Jennette Marie Powell
Full disclosure: I adopted the author as my Li’l Sis back during the Reagan administration.
Lisa Stark is a software engineer working on subliminal training for the Air Force. One of the officers overseeing the project is Adam Keller. Captain Keller has a problem. Aliens are in his head. Well, one of them. Normally, this would be a cue for someone to check into the nearest psych ward for rest and some sweet meds. There are two problems with that assessment. First off, Keller really is telepathic. It’s a classified secret, but Keller can, in fact, read minds. The other problem is that alien. His grandfather was one of the doctors who examined the crash survivors from Roswell. And they’re still alive, kept in cold storage in Wright-Patterson’s infamous Hangar 18.
Powell’s first two novels, Time’s Enemy and Time’s Fugitive, were paranormal romances. This one is as well, but unlike the previous novels, the science fiction elements are played down a bit here. The premise is established early on, and it serves primarily to complicate the attraction between Lisa and Adam. But she still manages to juggle a lot of balls: Government cover-ups, the very real specter of job loss as a contractor, and the local color around Wright-Patt. A couple of the characters, Tom Rand, come off a little flat. Rand was a bit annoying until about halfway through the book. A killer named Skinner, whom Adam has dealt with before, instead seemed like a missed opportunity. He’s a dark personality who could have provided another angle to Keller, who would have to deal with his animalistic mindset. However, I was surprised by Colonel Canfield, who promised to be a stock ice princess and turned out to be a rather sympathetic and complex character.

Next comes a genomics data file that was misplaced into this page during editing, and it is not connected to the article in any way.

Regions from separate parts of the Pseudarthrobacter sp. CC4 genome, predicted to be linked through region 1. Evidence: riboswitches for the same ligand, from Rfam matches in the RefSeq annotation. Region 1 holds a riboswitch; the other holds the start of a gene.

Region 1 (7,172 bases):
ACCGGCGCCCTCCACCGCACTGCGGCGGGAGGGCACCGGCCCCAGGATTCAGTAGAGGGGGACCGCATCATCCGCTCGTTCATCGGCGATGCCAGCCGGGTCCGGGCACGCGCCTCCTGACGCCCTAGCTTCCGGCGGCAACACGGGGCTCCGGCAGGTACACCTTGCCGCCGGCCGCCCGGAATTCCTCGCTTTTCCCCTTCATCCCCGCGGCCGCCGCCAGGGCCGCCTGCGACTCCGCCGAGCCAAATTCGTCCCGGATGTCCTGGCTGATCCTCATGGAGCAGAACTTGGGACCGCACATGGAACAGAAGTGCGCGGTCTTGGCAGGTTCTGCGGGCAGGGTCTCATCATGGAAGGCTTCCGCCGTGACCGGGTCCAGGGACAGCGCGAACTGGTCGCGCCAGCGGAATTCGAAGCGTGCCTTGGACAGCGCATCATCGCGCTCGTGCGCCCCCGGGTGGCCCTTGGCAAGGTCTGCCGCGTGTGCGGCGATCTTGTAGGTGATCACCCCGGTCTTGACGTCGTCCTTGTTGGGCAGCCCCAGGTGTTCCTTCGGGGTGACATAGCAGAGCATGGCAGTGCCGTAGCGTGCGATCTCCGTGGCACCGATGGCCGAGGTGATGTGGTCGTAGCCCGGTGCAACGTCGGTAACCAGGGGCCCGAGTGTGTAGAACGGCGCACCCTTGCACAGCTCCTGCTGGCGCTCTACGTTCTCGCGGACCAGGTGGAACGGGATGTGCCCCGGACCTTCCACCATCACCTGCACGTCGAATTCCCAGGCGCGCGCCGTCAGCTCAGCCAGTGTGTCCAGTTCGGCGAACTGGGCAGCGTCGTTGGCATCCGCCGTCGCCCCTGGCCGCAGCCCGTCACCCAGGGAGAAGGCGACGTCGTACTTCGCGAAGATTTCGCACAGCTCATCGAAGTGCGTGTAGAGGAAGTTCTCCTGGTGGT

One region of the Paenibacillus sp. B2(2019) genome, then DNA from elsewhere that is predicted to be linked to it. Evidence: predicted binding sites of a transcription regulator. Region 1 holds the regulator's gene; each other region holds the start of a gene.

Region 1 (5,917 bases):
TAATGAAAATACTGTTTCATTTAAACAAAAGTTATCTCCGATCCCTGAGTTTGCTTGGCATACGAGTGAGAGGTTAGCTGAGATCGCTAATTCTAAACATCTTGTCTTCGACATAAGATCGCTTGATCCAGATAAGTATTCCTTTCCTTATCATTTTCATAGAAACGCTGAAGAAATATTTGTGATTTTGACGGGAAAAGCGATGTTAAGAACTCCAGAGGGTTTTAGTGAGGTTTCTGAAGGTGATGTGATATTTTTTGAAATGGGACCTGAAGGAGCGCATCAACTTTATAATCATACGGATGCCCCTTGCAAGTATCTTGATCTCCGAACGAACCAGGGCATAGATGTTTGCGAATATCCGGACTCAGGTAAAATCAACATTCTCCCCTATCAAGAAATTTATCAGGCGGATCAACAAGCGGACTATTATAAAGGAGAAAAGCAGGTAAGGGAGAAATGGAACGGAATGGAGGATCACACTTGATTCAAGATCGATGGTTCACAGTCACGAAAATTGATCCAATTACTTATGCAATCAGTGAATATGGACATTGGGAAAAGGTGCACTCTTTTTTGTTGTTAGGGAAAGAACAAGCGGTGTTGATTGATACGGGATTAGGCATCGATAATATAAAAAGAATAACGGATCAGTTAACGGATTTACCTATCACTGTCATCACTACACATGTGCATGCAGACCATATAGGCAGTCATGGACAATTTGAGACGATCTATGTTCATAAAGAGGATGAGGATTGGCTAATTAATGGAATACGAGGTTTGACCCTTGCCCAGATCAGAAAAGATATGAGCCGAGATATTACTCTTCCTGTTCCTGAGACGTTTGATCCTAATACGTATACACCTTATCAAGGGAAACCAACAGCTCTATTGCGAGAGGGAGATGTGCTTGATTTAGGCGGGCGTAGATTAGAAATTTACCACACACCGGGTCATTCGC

Lisa and Adam, however, sell this. Both have well-drawn backstories that Powell teases out over the course of the novel. Lisa was adopted by a soldier who rescued her from Vietnam as a small child while Adam requested a posting at Wright-Patt to take care of his dying grandfather and his ailing wife. His interaction with the alien drives him to the point of exhaustion, especially since he spends the first third of the book wondering who is in his head and making him freeze in 90-degree weather. What I particularly liked was Lisa’s reasoning for building a rather dangerous application. She is driven by the death of her brother in Afghanistan and believes something like she’s designed would have saved his life.
This is not the William Shatner comedy, but that show was based on this. Justin Halpern, a columnist for Maxim, found himself in his hometown of San Diego without a place to live and moved back in with his dad. Over time, he started noticing his father, a blunt, opinionated research doctor, would say the damnedest things and not really care what people thought. He soon turned this into a Twitter feed that unexpectedly went viral. This led to a book deal and, of course, a sitcom starring Shatner.
The show was primarily a vehicle for Shatner’s comedic talents. The real dad, Sam Halpern, is very different from Shatner’s almost unlikeable dad. Halpern rattles off several nuggets (no pun intended) of his dad’s wisdom and intersperses stories behind some of the comments, including when Halpern and his brothers realized that the Twitter feed went viral without their father knowing it existed. Turns out they needn’t have worried, as long as no damned reporters bothered him.
I listened this on audio while driving back from Cleveland one weekend. The reader did the father in a voice that sounds like a cross between Ralph Kramden and Howard Wolowitz’s mom. Yet Halpern reveals his father to be a much warmer, more loving dad. The infamous temper and tough guy persona shows this when a dad barges into his son’s advanced math class to loudly call out a pompous teacher who can’t be bothered to teach his students the basics. The book ends, however, with a scene that dad insisted be added to the book. It was about his first wife and how their relationship went and how her death affected him. It explains not only why he does some of the outrageous things he does, but why he does what he does for a living.